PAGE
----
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Armenia: Demirchian's Unity Alliance Set To Win Elections

Yerevan, 1 June 1999 (RFE/RL) -- The Miasnutyun (Unity) alliance of Defense Minister Vazgen Sarkisian and former Communist leader Karen Demirchian appears headed for a landslide victory in Armenia's parliamentary elections.

Preliminary figures released last night by the official Central Election Commission (CEC) show that Miasnutyun will have by far the biggest group in the new Armenian parliament, but will nevertheless fall short of an absolute majority of seats. The figures are based on nationwide results from most polling stations.

Sunday's voting was marred by widespread errors in voter lists. Tens of thousands of people were turned away from polling stations across the country, where their names were apparently not registered. Several of the parties that competed in the election have contested its fairness, saying the inaccuracies in the voters' lists call the integrity of the poll into severe question. But none of them have yet to announce if the official results are acceptable or not.

The Organization for Security and Cooperation in Europe (OSCE), whose 200 observers monitored the balloting, said yesterday the vote was an "improvement over prior elections," which it had criticized for not meeting democratic standards. But the OSCE also voiced what it called "serious concerns" over irregularities reported this time.

According to the CEC's preliminary tally, Miasnutyun will have at least 61 seats in the 131-member National Assembly. The Unity alliance received 41 percent of the vote under the party list system which allocates 56 seats. In addition, Miasnutyun candidates won about 35 out 75 seats contested in single-candidate constituencies.

The Unity alliance draws most of its support from the ex-Communist Demirchian's popularity among many Armenians who became impoverished after the collapse of the Soviet Union. In his strongly populist campaign rhetoric, the 66-year-old Demirchian, who ruled Soviet Armenia from 1974 to 1988, pledged to revive the nation's stagnating industry.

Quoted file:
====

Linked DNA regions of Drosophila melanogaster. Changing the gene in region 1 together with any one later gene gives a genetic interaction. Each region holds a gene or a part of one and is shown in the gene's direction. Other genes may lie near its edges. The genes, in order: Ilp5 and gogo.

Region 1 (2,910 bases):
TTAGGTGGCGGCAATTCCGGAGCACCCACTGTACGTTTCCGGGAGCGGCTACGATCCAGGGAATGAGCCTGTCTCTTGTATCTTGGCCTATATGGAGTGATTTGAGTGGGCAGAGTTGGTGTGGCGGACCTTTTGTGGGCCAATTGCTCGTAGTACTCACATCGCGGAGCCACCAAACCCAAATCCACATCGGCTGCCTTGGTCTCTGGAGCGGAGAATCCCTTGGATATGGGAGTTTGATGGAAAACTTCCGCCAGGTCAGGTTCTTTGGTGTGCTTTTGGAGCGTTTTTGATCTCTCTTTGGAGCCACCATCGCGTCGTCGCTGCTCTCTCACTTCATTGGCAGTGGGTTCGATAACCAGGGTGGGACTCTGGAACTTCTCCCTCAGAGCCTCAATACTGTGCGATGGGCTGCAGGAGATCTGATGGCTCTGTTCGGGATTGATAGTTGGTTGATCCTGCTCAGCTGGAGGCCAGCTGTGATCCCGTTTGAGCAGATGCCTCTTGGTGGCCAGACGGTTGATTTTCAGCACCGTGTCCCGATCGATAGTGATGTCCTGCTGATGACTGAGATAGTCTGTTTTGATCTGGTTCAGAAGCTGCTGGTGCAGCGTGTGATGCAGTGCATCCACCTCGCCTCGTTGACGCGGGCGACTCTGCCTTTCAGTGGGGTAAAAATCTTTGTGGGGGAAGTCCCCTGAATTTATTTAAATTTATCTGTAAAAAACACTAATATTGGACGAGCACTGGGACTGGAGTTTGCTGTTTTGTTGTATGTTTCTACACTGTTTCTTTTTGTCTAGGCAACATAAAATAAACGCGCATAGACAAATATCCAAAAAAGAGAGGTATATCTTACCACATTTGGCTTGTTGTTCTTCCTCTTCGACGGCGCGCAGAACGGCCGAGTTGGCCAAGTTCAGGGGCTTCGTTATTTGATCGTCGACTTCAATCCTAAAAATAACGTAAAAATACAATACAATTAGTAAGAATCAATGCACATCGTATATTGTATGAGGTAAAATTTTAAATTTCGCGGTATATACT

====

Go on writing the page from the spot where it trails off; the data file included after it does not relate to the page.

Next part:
Armenia's hard-line Communist Party, which came in second in the balloting, won close to 12 percent under the proportional, that is, party-list system. It looks set to win about 10 seats,

Two nationalist groups came in third and fourth, the Dashnaktsutyun party and the Right and Accord bloc. Each is likely to get eight seats. Right and Accord, backed by the commander of Nagorno-Karabakh's armed forces, provided the biggest election surprise, gaining roughly 7 percent of the votes.

The National Democratic Union (AZhM) and Orinats Yerkir (Country of Law) party are also likely to enter the parliament, each with five seats each. Orinats Yerkir is widely rumored to have close ties with the influential Interior Minister Serzh Sarkisian (no relation to Defense Minister Vazgen Sarkisian). The AZhM, a major opposition force led by former prime minister Vazgen Manukian, performed worse than expected, struggling to clear the five percent threshold set for party lists.

Most of these parties strongly condemned the voter-list errors, alleging that their respective electorates were deliberately barred from casting ballots. They says they are waiting for final results before deciding whether to accept them. Three other smaller parties have demanded a new election, saying that a considerable part of the population was excluded from the voting process.